(1878 - 1953)
Helen Dapprich was active/lived in Illinois, Indiana. Helen Dapprich is known for painting.
Biography from the Archives of askART
Helen Dapprich was born in Belleville, Illinois, in 1878 and died in 1953 in Nashville, Indiana. (Her birth day and year have differed in accounts; this is taken from county records upon her death.) Her family moved to Milwaukee, Wisconsin, in 1888. She enrolled at the School of the Art Institute of Chicago in 1900 and stayed for four years before sailing for Europe to study painting in Munich and Paris for two years. In Paris, she studied with Antonio de La Gandara, where she was influenced by his use of pastel and his portraiture. Upon her return to Chicago, she was a working artist at the Tree Studio Building.
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Helen Dapprich exhibited a portrait in the Society of Western Artists' 1906 show in Chicago, and another in 1907 at the Art Institute of Chicago's 19th Annual Exhibition of Water Colors, Pastels, and Miniatures by American Artists. She is listed in American Art Annual, Vol. 7, 1909-1910.
Helen moved to Madison, Wisconsin, in 1909 where she lived with her sister and brother-in-law, setting up a studio in their home. She provided art for The Wisconsin Magazine, University of Wisconsin.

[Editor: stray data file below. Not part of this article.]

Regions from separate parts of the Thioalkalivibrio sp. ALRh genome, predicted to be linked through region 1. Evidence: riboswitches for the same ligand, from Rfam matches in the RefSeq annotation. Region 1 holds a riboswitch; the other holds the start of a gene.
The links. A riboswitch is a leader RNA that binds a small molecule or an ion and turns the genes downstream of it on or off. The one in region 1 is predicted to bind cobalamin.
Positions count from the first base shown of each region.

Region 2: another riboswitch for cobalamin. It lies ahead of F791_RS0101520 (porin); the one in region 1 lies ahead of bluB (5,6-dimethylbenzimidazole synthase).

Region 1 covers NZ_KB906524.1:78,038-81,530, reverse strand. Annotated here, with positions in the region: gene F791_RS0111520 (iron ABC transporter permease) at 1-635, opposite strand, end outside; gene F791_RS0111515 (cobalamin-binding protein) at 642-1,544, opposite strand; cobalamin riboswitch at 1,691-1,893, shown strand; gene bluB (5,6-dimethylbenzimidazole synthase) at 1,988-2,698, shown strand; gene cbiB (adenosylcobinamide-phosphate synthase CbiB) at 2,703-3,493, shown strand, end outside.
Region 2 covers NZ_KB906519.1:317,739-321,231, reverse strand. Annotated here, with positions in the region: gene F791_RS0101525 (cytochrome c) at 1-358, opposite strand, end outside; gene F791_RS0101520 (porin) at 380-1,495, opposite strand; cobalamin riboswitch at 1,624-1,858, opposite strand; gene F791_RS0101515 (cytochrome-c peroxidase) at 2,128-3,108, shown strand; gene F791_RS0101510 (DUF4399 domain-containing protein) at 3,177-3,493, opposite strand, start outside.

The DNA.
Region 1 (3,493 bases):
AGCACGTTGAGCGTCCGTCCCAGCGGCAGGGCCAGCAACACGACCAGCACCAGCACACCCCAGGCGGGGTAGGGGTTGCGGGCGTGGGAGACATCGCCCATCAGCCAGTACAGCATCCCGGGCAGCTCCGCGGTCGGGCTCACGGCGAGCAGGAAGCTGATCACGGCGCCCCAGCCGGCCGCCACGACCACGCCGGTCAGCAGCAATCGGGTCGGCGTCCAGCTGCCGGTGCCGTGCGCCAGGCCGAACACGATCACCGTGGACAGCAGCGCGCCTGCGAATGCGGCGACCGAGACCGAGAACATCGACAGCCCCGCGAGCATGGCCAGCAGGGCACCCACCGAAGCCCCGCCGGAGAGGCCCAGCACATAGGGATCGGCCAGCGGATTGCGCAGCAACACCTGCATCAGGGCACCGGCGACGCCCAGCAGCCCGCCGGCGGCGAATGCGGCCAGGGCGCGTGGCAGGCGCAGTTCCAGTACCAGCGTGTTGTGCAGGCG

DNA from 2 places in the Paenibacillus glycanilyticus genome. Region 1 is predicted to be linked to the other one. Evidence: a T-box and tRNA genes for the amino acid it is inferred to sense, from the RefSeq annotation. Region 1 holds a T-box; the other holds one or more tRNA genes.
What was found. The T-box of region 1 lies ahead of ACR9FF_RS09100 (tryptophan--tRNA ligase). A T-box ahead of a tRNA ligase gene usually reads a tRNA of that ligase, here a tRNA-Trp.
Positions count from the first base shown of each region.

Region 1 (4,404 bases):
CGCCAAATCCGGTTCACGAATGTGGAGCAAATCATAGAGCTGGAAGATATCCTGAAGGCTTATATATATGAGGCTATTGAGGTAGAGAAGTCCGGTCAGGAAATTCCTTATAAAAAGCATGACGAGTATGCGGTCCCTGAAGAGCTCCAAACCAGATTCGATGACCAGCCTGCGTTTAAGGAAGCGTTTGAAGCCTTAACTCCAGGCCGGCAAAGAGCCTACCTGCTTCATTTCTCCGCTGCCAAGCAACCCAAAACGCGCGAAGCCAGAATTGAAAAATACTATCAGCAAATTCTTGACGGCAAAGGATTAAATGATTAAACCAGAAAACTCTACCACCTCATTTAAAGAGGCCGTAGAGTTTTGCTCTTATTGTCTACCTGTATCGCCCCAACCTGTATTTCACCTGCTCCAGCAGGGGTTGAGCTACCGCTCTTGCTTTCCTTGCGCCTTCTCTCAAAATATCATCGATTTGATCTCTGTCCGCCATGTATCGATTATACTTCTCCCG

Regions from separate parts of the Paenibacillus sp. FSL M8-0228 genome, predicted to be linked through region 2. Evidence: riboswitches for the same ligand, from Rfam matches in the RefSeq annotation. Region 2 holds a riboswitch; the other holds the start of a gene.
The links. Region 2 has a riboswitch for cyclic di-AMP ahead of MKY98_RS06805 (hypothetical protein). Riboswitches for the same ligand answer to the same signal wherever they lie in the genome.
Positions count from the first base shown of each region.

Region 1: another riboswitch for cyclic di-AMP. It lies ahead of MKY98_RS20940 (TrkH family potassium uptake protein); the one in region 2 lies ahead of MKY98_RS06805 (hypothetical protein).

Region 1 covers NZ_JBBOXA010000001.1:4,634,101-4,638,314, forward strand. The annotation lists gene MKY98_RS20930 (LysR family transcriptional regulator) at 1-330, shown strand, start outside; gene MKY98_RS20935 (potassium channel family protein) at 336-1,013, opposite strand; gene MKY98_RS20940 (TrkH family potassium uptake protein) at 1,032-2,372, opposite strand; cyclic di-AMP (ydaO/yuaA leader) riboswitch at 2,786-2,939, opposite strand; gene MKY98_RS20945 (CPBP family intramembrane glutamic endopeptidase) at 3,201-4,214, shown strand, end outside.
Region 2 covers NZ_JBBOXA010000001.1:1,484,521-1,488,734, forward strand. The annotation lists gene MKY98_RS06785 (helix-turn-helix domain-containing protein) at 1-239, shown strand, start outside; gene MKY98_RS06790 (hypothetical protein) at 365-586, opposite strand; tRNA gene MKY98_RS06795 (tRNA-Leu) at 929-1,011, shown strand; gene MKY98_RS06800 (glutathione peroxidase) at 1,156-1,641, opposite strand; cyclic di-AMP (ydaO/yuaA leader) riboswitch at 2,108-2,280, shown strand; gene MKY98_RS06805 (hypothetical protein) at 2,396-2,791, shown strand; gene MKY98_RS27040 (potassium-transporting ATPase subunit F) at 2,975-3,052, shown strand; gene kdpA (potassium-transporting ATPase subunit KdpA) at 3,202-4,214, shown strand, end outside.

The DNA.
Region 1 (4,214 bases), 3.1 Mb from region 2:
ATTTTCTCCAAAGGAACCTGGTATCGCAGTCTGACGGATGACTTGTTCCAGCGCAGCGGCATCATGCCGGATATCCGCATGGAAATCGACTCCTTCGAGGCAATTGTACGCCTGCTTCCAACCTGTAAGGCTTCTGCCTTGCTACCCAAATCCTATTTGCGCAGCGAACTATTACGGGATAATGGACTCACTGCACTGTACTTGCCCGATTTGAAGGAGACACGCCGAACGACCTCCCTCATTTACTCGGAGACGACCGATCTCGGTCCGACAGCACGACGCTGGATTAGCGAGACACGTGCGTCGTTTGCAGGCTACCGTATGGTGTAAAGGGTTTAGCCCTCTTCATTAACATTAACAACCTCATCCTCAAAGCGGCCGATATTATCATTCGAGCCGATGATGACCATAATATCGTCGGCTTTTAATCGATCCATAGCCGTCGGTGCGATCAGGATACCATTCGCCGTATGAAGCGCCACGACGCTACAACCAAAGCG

In 1911, Helen married Walter W. Griffiths and moved to Fort Wayne, Ind. As Mrs. W. W. Griffith (the s was omitted), she exhibited bookplates at the Indiana Artists Exhibition, John Herron Art Institute, Indianapolis, in 1913. She is listed in Art and Artists of Indiana, by Mary Q. Burnet, 1921.
The Griffithses moved to Milwaukee around 1920, where Helen took classes at the Milwaukee Art Students' League in 1921 and 1922.
When Walter lost his engineering during the Great Depression, he and Helen and their 20-year-old son Richard moved to Nashville, Ind., in 1932 and started Brown County Pottery, using locally dug clay that turned a terra-cotta color when fired. Helen created the designs with nature themes, crafted figurines which were later made in molds and was the creative force behind the pottery for more than 20 years. The pieces were sold through a handful of large department stores as well as in Nashville.
Richard Griffiths threw pots on the wheel until his death in 1934, when the task was taken over by Claude Graham. Renowned Indiana potter Karl Martz, who taught ceramics at Indiana University, Bloomington, for 32 years, worked at Brown County Pottery for a year as an apprentice before opening his own studio pottery in Nashville in 1935.
The Griffithses operated the pottery until their deaths, Helen on February 1, 1953, Walter on December 10 the same year. Examples of many of the pieces produced at Brown County Pottery are on permanent display at the Midwest Museum of American Art, Elkhart, Indiana.
This biographical information is from the book Clay Times Three, The tale of three Nashville, Indiana, Potteries: Brown County Pottery, Martz Potteries, Brown County Hills Pottery, by Kathy M. McKimmie, 2009. Provided by the author, www.claytimesthree.com.
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